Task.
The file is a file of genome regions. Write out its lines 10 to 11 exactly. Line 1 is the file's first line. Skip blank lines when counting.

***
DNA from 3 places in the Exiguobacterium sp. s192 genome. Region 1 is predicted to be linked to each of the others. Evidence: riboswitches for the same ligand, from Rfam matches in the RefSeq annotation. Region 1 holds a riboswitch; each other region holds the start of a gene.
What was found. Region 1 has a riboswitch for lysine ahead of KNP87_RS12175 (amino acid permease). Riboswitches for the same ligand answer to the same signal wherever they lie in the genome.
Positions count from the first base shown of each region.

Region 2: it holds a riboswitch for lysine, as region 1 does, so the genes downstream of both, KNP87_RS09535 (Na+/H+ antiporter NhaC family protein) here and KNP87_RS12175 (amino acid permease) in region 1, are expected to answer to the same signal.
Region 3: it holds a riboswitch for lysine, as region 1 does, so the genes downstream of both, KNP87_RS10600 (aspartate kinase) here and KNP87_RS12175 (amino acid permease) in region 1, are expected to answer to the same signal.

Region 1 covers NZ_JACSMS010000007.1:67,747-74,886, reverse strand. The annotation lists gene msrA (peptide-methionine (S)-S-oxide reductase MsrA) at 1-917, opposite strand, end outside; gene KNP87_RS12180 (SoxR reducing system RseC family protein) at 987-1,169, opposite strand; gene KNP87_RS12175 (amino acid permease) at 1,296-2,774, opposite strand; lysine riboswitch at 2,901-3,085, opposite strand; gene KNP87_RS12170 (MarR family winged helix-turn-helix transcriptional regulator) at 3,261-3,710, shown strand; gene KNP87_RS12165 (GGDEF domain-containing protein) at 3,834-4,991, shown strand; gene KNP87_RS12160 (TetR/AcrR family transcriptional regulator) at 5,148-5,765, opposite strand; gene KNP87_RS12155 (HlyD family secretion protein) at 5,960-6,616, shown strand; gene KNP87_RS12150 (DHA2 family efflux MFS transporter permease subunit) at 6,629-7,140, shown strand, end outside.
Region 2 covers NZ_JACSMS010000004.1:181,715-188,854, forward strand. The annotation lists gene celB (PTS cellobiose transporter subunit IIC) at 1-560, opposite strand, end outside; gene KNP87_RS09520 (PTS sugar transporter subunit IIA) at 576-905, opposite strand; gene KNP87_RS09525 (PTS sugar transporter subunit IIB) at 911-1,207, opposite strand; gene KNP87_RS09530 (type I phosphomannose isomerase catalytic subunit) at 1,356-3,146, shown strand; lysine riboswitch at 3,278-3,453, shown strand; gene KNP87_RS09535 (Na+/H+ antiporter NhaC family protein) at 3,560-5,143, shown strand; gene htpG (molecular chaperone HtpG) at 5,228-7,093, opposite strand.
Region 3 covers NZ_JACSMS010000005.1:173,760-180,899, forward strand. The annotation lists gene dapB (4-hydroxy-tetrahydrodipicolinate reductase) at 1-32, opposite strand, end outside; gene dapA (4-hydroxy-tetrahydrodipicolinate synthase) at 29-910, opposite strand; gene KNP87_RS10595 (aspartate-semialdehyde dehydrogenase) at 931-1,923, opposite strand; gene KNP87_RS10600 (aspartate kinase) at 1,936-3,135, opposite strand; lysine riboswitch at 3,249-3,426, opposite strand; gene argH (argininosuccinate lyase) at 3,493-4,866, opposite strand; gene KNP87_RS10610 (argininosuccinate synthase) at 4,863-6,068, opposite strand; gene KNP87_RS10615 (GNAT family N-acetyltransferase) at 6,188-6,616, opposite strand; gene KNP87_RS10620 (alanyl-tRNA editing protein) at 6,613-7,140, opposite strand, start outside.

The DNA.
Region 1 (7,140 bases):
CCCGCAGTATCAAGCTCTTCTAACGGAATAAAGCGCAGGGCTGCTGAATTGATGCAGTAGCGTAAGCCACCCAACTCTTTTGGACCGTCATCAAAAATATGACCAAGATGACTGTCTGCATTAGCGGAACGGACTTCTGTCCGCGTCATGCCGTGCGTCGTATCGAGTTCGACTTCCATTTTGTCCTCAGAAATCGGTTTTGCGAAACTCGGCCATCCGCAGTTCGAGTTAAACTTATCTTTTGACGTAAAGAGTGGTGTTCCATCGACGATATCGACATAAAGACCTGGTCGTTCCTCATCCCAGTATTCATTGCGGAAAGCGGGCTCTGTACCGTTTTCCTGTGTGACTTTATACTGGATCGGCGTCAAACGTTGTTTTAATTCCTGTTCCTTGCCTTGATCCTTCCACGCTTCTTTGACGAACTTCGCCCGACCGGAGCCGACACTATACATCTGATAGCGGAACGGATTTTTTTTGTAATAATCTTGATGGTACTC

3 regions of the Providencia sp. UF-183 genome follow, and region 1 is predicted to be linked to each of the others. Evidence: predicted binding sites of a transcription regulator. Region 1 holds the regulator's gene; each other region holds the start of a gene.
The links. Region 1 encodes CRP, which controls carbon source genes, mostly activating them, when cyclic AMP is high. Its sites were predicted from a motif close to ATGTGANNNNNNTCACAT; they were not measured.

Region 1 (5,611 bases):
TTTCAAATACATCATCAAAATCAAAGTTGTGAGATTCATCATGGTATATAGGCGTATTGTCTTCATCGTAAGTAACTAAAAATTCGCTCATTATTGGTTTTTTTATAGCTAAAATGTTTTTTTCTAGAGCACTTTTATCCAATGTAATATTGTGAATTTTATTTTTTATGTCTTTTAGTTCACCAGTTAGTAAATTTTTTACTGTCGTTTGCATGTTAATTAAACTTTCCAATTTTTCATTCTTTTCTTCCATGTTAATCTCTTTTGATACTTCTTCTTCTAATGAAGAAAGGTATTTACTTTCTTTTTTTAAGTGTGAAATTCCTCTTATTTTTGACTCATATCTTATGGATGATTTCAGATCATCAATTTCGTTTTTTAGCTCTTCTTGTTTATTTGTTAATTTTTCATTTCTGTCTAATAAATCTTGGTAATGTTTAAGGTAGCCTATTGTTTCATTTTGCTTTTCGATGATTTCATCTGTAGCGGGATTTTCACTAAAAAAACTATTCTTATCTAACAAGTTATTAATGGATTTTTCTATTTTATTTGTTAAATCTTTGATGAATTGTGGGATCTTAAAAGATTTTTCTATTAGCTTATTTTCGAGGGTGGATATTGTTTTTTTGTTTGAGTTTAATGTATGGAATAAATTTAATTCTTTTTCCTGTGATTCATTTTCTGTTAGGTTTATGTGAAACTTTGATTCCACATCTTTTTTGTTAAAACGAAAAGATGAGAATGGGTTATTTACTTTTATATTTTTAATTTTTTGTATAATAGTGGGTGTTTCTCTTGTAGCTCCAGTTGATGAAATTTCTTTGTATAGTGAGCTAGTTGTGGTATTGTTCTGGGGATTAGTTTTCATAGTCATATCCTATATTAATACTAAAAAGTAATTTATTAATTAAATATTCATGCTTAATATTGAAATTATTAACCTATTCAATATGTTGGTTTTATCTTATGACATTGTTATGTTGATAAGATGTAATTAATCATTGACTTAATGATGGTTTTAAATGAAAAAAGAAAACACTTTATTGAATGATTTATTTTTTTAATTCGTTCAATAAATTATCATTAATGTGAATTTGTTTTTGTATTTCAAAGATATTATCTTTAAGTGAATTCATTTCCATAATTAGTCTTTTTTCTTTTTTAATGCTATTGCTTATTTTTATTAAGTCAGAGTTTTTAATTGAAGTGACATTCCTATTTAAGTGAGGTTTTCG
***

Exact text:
Region 1 (7,140 bases):
CCCGCAGTATCAAGCTCTTCTAACGGAATAAAGCGCAGGGCTGCTGAATTGATGCAGTAGCGTAAGCCACCCAACTCTTTTGGACCGTCATCAAAAATATGACCAAGATGACTGTCTGCATTAGCGGAACGGACTTCTGTCCGCGTCATGCCGTGCGTCGTATCGAGTTCGACTTCCATTTTGTCCTCAGAAATCGGTTTTGCGAAACTCGGCCATCCGCAGTTCGAGTTAAACTTATCTTTTGACGTAAAGAGTGGTGTTCCATCGACGATATCGACATAAAGACCTGGTCGTTCCTCATCCCAGTATTCATTGCGGAAAGCGGGCTCTGTACCGTTTTCCTGTGTGACTTTATACTGGATCGGCGTCAAACGTTGTTTTAATTCCTGTTCCTTGCCTTGATCCTTCCACGCTTCTTTGACGAACTTCGCCCGACCGGAGCCGACACTATACATCTGATAGCGGAACGGATTTTTTTTGTAATAATCTTGATGGTACTC